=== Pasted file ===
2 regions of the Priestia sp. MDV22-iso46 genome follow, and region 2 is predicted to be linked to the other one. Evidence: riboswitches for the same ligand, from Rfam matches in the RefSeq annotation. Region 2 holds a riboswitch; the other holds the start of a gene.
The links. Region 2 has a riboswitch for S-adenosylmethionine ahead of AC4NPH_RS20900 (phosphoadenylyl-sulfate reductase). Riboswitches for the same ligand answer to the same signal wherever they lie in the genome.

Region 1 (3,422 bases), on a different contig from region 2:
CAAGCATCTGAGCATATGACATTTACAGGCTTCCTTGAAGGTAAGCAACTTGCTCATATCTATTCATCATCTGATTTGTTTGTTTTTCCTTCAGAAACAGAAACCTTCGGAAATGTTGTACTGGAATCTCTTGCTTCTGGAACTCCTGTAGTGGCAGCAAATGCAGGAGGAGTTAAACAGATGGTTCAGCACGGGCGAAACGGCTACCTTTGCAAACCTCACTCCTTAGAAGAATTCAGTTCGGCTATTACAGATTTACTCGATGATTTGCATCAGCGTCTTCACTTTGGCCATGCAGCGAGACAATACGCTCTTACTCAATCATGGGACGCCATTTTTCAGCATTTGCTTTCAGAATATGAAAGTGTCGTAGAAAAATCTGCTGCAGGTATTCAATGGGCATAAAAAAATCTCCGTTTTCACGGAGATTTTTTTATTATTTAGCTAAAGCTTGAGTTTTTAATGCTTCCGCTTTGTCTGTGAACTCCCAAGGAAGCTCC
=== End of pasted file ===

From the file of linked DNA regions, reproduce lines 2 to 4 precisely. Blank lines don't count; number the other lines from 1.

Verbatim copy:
The links. Region 2 has a riboswitch for S-adenosylmethionine ahead of AC4NPH_RS20900 (phosphoadenylyl-sulfate reductase). Riboswitches for the same ligand answer to the same signal wherever they lie in the genome.

Region 1 (3,422 bases), on a different contig from region 2:
CAAGCATCTGAGCATATGACATTTACAGGCTTCCTTGAAGGTAAGCAACTTGCTCATATCTATTCATCATCTGATTTGTTTGTTTTTCCTTCAGAAACAGAAACCTTCGGAAATGTTGTACTGGAATCTCTTGCTTCTGGAACTCCTGTAGTGGCAGCAAATGCAGGAGGAGTTAAACAGATGGTTCAGCACGGGCGAAACGGCTACCTTTGCAAACCTCACTCCTTAGAAGAATTCAGTTCGGCTATTACAGATTTACTCGATGATTTGCATCAGCGTCTTCACTTTGGCCATGCAGCGAGACAATACGCTCTTACTCAATCATGGGACGCCATTTTTCAGCATTTGCTTTCAGAATATGAAAGTGTCGTAGAAAAATCTGCTGCAGGTATTCAATGGGCATAAAAAAATCTCCGTTTTCACGGAGATTTTTTTATTATTTAGCTAAAGCTTGAGTTTTTAATGCTTCCGCTTTGTCTGTGAACTCCCAAGGAAGCTCC